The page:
Misfires only at idle
This is an inline 5 cylinder engine.
The scanner misfire data shows cylinder 2 misfiring at idle only. The shop did a compression test, replaced plugs and a COP and they called me in.
The red CH B is a First Look Sensor connected to the intake manifold, to compare each cylinder's intake stroke's vacuum pulls, while cranking and cylinder 2 shows a repeating pressure pulse.
The tan CH D is the starter amps with a repeating low compression in cyl 2
Another beautiful capture Ray. What's sad here, is that they had the right idea doing a compression check, but they either did it wrong, or their gage doesn't work. ;-) I don't have an FLS but my leak-down tester would have found that bad valve, and I bet a 50 year old vacuum gage, connected with the engine running, would have found it too. And fast!
In order I always do clear flood test, relative compression test, in-cylinder transducer waveform analysis compared to good cylinder. Great convenience when the cylinder is under a plenum(the FLS). Good share Ray 👍 maybe they didn't keep an eye on how many compression strokes it took to reach its max compression. I keep a very close eye the first two strokes, even a leaky cylinder can reach good compression numbers after a handful of strokes + a Schrader valve.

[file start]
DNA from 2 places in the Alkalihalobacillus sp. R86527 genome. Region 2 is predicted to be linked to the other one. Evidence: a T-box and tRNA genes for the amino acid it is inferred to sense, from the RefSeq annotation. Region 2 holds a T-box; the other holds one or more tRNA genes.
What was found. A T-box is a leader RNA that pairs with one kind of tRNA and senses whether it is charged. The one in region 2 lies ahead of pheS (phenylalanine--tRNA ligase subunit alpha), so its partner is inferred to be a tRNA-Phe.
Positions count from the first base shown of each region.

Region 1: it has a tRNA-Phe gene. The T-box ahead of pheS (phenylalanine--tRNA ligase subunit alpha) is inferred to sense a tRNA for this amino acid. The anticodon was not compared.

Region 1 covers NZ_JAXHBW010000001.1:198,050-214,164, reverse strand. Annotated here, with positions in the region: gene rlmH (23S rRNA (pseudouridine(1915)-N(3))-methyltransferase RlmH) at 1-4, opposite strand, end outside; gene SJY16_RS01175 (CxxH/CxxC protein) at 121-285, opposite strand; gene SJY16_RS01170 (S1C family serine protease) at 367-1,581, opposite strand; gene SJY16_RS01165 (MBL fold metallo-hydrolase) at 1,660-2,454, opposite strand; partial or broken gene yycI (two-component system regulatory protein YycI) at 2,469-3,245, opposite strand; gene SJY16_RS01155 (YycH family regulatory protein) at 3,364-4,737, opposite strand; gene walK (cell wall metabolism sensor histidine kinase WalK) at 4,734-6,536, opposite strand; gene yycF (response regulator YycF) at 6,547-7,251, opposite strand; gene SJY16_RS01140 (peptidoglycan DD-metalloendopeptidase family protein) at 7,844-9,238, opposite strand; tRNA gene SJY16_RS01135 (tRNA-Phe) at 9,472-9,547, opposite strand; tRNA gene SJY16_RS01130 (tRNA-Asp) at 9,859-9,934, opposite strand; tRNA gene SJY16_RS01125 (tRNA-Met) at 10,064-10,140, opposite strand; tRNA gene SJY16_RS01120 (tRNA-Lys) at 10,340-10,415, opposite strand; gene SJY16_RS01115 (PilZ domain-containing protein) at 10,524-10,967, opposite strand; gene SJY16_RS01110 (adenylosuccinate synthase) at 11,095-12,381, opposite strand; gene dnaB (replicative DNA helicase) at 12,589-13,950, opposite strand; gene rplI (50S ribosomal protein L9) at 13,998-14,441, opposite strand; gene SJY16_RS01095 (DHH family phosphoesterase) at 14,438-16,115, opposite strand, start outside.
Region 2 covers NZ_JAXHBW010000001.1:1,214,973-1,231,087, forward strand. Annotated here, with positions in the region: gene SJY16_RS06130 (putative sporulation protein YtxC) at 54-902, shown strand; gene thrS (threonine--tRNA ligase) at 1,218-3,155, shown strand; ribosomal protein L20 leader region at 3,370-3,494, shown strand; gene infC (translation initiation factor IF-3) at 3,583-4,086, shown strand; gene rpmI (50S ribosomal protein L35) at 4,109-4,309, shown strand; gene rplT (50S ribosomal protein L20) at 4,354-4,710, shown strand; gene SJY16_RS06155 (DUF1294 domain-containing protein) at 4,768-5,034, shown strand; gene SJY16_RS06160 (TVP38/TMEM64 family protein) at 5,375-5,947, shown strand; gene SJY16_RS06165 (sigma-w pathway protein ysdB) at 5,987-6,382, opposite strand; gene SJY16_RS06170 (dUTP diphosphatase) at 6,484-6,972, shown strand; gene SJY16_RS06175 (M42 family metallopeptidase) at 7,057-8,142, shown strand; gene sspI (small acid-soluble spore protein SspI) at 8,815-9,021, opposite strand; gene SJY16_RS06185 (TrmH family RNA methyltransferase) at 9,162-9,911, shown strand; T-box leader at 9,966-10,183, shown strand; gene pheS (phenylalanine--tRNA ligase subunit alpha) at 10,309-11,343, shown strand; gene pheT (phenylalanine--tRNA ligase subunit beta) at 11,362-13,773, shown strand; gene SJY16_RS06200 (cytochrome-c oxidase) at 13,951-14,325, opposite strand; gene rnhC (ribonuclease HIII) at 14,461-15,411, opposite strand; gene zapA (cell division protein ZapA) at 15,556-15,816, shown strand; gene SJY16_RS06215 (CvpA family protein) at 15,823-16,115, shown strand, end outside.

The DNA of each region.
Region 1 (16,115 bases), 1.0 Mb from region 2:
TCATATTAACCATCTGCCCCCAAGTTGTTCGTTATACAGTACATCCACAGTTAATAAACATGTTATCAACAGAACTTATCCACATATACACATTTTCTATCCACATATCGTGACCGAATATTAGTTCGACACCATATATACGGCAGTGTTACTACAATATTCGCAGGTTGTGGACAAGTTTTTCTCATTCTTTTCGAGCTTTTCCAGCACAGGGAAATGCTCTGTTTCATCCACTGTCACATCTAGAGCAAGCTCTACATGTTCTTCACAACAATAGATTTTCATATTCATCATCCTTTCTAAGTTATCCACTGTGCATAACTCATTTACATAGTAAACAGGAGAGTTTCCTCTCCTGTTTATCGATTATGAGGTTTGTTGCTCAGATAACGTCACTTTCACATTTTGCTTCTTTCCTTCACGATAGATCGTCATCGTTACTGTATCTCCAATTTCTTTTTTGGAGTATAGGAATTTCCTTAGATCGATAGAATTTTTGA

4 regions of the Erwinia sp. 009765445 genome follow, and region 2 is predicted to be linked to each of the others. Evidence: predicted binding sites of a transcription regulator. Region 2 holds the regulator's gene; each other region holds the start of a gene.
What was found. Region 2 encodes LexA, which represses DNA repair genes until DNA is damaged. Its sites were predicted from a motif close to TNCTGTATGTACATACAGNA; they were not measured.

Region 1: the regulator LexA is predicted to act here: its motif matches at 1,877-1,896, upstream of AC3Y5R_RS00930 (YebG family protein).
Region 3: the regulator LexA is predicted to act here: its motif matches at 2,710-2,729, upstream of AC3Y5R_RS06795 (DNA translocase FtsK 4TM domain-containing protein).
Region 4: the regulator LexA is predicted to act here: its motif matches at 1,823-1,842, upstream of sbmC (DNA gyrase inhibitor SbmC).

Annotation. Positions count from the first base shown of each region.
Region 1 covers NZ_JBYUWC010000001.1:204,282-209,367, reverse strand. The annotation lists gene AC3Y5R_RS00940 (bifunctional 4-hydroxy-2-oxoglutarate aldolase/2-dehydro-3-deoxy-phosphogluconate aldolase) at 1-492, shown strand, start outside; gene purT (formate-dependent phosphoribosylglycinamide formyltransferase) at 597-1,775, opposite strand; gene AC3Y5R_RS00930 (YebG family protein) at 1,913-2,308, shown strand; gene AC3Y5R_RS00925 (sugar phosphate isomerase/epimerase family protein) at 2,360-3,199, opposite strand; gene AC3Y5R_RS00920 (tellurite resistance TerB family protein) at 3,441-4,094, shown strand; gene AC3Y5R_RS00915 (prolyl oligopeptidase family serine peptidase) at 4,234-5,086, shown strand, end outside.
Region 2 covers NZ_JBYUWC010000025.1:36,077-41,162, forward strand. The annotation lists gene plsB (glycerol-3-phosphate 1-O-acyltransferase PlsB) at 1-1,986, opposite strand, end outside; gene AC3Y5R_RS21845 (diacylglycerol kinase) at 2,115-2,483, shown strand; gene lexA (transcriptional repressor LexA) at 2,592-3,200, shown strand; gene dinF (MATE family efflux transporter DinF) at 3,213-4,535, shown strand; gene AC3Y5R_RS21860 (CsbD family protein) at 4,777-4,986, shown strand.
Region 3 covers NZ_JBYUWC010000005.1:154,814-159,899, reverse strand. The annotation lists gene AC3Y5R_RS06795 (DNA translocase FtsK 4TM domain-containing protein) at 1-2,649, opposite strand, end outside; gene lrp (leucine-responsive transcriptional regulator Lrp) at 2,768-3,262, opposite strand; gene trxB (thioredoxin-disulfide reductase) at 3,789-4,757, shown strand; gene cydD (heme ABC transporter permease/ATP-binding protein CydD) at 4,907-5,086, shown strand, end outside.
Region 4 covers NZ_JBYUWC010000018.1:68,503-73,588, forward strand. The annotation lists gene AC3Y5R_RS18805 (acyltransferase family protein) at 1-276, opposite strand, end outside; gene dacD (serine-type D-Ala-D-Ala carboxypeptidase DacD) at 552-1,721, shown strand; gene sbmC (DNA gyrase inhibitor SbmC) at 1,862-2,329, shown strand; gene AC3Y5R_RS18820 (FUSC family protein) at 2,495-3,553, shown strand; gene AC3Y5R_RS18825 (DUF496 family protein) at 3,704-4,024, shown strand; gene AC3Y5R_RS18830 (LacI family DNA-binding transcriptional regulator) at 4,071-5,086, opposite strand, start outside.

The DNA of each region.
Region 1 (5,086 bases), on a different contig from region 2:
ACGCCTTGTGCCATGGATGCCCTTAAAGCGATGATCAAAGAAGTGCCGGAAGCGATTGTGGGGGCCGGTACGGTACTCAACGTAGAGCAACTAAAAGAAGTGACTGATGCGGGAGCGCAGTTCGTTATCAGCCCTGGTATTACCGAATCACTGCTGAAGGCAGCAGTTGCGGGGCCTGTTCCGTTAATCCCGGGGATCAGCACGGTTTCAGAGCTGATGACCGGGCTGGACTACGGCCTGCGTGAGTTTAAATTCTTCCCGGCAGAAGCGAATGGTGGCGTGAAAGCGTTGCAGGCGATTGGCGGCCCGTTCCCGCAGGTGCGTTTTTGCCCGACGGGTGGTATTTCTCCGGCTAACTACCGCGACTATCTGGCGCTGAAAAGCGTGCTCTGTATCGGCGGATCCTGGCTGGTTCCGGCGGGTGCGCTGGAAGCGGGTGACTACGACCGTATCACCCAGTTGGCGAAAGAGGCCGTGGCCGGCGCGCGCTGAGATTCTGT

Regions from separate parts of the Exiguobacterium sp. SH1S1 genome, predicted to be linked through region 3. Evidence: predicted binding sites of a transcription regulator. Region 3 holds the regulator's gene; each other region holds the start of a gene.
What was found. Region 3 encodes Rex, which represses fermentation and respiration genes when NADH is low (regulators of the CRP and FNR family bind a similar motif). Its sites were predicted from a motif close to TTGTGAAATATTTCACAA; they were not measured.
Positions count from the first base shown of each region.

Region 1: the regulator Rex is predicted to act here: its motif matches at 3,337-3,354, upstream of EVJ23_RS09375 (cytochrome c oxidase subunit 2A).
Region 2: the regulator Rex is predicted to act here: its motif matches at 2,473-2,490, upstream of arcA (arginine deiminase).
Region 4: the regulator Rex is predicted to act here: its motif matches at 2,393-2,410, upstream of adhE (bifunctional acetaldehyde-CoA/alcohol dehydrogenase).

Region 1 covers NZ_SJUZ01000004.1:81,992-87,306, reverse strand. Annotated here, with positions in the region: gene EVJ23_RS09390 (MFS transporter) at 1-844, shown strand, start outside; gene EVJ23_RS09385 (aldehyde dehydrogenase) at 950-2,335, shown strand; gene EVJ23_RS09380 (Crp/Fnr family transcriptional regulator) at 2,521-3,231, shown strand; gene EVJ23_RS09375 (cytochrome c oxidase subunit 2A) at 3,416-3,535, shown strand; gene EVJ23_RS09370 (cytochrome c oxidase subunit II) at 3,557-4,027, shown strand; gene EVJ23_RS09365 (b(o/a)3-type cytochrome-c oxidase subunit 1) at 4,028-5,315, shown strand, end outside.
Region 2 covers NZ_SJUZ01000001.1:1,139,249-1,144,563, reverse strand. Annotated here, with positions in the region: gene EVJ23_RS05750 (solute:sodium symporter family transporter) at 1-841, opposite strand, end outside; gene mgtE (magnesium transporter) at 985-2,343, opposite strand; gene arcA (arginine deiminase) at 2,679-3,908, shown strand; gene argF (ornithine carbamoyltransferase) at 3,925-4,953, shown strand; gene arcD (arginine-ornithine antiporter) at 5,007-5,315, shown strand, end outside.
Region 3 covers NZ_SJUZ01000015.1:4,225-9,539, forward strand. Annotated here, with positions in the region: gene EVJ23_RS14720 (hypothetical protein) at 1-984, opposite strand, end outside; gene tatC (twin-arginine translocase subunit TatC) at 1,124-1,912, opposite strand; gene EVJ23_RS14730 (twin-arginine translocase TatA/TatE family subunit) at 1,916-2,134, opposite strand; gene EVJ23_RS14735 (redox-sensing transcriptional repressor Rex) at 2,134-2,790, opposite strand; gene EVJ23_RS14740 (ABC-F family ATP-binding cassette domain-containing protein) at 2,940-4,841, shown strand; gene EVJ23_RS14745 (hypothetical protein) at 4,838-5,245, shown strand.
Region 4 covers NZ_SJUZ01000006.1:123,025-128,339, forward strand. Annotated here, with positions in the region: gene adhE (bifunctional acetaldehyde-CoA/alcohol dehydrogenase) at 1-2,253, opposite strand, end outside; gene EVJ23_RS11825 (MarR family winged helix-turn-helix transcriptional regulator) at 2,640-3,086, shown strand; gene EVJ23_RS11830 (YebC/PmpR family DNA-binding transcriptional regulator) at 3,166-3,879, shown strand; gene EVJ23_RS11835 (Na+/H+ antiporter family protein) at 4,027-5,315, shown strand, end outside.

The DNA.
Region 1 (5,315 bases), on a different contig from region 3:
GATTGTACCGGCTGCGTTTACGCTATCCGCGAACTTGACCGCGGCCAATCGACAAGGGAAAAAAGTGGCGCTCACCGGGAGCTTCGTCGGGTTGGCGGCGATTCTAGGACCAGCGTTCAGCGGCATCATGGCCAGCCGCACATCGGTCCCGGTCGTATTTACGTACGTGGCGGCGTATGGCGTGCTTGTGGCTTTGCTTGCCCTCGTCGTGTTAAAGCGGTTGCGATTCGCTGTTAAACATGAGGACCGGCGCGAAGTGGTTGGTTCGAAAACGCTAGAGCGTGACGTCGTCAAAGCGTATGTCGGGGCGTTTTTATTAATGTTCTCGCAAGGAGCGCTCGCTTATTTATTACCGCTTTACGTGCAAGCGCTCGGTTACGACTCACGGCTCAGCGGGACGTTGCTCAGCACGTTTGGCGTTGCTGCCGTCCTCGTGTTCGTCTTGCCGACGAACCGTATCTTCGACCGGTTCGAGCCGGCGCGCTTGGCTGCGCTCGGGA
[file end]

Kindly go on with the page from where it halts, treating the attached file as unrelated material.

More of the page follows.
Your right, they must have done something wrong with their compression test or the compression gauge isn't working right. They have a vacuum gauge, but they couldn't find a small vacuum fitting on the intake.
I didn't have to remove the air intake assembly and the spark plug to do a cylinder leakage test, because the transducer in the intake shows a valve leak.
If I suspected a cylinder with piston ring leakage, which could push some compression into the crankcase, i would simply put the FLS on the dipstick tube to measure any excess blow by gases in the crankcase.
The FLS transducer comes in handy when a suspect cylinder is under an upper intake plenum.
Sometimes a small valve leak in a cylinder, may not cause a vacuum gauge needle to bounce around much on a 6 or 8 cyl engine.
When I speak to people on the phone that can't find a misfire, they often tell me that the compression test is "good". I don't remember "good" being on the face of the gauge. I try to explain to them that an engine only had one chance to make compression. the cycles aren't suck, squeeze. squeeze, squeeze, squeeze, squeeze, squeeze, squeeze, squeeze, bang, blow.
So why test like that??
For me, a basic relative compression test is the quickest way to fly.